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Ward No. 6 and Other Stories (Barnes & Noble Classics Series)

Ward No. 6 and Other Stories (Barnes & Noble Classics Series) Cover

Ward No. 6 and Other Stories (Barnes & Noble Classics Series)

By Anton Chekhov; David Plante (Introduction by); David Plante (Notes by)

Barnes & Noble Classics, Paperback, 9781593080037, 400pp.

Publication Date: July 1, 2003

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Description
Ward No. 6 and Other Stories, by Anton Chekhov, is part of the Barnes & Noble Classicsseries, which offers quality editions at affordable prices to the student and the general reader, including new scholarship, thoughtful design, and pages of carefully crafted extras. Here are some of the remarkable features of Barnes & Noble Classics
  • New introductions commissioned from today's top writers and scholars
  • Biographies of the authors
  • Chronologies of contemporary historical, biographical, and cultural events
  • Footnotes and endnotes
  • Selective discussions of imitations, parodies, poems, books, plays, paintings, operas, statuary, and films inspired by the work
  • Comments by other famous authors
  • Study questions to challenge the reader's viewpoints and expectations
  • Bibliographies for further reading
  • Indices & Glossaries, when appropriate
All editions are beautifully designed and are printed to superior specifications; some include illustrations of historical interest. Barnes & Noble Classics pulls together a constellation of influencesbiographical, historical, and literaryto enrich each reader's understanding of these enduring works.Anton Chekhov invented the modern short story. With writing that is concise, realistic, and evocative, he became a sort of photographer in words, less interested in plot than in the subtleties of mood and atmosphere, and the telling detail. His characters, always vividly drawn, come from all walks of life and often seem to be caught up in a world they don t quite understand.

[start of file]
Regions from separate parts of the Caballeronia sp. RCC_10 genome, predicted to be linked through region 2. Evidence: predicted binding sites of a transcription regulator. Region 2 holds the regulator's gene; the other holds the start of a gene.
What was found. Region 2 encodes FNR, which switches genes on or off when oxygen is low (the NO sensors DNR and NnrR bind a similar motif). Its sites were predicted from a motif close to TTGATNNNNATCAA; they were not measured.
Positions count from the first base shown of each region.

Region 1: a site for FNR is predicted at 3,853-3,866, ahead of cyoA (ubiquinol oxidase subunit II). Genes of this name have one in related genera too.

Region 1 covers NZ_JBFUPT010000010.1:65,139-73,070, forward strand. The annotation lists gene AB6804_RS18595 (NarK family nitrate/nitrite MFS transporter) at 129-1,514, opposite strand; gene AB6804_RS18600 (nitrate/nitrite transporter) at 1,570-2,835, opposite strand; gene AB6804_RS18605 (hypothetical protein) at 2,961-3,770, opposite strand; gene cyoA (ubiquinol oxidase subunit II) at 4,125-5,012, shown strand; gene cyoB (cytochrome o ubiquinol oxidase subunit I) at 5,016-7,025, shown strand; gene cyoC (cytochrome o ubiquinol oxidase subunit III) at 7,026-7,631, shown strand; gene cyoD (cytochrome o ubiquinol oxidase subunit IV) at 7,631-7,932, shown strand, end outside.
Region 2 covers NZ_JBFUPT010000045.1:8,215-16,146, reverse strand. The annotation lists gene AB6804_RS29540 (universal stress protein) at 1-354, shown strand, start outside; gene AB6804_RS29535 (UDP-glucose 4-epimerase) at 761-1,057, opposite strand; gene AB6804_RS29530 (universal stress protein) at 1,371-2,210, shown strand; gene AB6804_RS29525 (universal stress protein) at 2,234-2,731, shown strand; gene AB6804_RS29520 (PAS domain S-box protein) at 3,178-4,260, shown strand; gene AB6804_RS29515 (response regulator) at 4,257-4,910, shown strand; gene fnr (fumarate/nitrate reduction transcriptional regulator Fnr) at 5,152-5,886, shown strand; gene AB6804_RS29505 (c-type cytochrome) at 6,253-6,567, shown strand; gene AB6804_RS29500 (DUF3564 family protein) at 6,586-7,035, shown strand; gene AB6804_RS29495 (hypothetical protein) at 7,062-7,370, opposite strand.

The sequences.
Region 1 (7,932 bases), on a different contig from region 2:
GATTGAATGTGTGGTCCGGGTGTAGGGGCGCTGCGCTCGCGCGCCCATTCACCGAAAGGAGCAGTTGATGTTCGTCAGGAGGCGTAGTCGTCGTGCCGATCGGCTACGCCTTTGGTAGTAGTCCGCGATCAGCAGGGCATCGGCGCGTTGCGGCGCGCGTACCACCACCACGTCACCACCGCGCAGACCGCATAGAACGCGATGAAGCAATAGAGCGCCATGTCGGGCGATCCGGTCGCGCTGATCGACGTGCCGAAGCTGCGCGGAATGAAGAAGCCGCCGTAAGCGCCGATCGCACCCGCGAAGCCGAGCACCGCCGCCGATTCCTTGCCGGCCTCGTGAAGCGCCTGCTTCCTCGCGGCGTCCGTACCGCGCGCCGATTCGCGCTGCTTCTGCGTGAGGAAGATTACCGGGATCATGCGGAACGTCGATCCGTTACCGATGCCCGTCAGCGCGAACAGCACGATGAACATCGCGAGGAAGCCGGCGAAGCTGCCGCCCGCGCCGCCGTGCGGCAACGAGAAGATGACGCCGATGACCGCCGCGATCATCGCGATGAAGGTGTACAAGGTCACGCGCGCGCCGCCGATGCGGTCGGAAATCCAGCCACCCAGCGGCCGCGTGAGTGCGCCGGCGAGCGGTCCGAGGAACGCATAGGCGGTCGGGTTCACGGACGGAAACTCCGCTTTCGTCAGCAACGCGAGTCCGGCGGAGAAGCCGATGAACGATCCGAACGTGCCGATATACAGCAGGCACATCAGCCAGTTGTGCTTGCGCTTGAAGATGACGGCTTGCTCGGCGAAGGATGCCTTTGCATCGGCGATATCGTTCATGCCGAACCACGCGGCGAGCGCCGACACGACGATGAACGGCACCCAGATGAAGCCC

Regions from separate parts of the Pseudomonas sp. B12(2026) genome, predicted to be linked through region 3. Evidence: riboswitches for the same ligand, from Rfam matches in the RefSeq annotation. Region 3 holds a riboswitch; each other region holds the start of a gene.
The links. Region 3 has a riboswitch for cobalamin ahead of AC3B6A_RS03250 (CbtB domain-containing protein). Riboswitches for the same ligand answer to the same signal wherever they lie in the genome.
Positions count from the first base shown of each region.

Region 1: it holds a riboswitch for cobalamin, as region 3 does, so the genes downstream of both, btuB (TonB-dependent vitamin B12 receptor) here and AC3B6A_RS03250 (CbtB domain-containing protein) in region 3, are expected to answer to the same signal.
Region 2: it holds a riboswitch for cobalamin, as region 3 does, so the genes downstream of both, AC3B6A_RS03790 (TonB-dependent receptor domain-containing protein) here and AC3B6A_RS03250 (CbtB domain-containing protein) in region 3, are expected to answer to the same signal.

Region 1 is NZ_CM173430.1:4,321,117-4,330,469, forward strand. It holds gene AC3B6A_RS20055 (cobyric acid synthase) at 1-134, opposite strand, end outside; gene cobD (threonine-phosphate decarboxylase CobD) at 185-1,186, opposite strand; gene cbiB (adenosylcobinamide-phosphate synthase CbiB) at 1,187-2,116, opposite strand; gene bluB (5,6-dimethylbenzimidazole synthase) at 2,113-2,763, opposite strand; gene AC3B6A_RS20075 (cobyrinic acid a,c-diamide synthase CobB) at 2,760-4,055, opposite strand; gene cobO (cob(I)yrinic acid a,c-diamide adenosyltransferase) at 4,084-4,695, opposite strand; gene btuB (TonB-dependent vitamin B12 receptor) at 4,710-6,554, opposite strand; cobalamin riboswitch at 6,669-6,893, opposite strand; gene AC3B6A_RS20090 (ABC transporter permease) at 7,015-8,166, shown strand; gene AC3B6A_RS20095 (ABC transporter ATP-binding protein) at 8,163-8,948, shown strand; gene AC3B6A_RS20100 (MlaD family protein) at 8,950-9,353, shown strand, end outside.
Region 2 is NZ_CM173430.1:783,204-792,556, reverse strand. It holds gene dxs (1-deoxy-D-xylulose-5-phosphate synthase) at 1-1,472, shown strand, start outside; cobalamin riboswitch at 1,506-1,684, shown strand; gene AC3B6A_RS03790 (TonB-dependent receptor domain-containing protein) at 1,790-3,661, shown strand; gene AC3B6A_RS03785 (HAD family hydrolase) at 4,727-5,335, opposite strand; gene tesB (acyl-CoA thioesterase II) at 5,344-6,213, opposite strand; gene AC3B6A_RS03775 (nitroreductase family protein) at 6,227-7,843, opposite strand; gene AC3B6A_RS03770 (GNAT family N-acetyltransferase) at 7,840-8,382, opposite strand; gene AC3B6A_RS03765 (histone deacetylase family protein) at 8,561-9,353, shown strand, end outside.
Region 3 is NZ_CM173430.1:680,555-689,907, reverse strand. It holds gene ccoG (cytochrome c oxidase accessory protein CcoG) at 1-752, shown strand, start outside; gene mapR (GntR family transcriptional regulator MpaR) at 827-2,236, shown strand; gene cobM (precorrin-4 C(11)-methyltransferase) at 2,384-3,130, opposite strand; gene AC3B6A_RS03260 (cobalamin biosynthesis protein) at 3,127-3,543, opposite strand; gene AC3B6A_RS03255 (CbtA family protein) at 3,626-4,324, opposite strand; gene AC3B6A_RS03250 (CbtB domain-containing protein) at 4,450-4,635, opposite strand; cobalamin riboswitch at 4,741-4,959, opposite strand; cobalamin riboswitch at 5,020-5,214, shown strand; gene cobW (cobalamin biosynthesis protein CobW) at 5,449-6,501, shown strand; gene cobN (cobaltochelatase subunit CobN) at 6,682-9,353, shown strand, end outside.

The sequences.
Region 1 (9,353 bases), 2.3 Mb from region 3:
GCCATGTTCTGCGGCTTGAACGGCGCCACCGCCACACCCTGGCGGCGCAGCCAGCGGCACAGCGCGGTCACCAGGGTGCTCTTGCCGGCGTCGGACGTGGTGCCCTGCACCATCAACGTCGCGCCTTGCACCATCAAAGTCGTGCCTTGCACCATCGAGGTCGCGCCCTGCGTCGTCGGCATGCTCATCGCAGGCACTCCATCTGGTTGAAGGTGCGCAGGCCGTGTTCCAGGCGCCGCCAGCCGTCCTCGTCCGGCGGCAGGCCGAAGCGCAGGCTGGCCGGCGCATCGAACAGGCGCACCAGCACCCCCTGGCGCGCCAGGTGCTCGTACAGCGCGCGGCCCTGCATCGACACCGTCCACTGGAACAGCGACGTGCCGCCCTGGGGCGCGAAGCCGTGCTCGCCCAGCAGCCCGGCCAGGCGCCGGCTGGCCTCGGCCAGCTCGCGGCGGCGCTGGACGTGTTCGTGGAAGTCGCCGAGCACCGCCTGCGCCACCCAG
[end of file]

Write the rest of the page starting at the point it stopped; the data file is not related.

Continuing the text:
Early in his brief literary career, Chekhov outlined in a letter to his brother his idea of the ingredients of a good short story. Arguing against moral judgments and political, economic, or social commentary, he wrote, To describe . . . you need . . . to free yourself from the personal expression. . . . Subjectivity is a terrible thing. Instead, he favored objectivity, truthfulness, originality, compassion, and brevity. Although his writing developed and matured, he remained largely faithful to these principles.

This new selection of twenty-three stories explores the entire range of Chekhov's short fiction, from early sketches, such as The Cook's Wedding (1885) and On the Road (1886) to late works, such as In the Ravine (1900) and The Bishop" (1902). Ward No. 6 and Other Stories includes some of his most popular tales, such as the title story and The Lady with the Dog (1899), as well as several lesser-known works, no less masterful in their composition.

David Plante is a Professor of Writing at Columbia University. He is the author of many novels, including The Ghost of Henry James, The Family (nominated for the National Book Award), and The Woods. He has been a contributor to The New Yorker, Esquire, and Vogue, and a reviewer and features writer for the New York Times Book Review.

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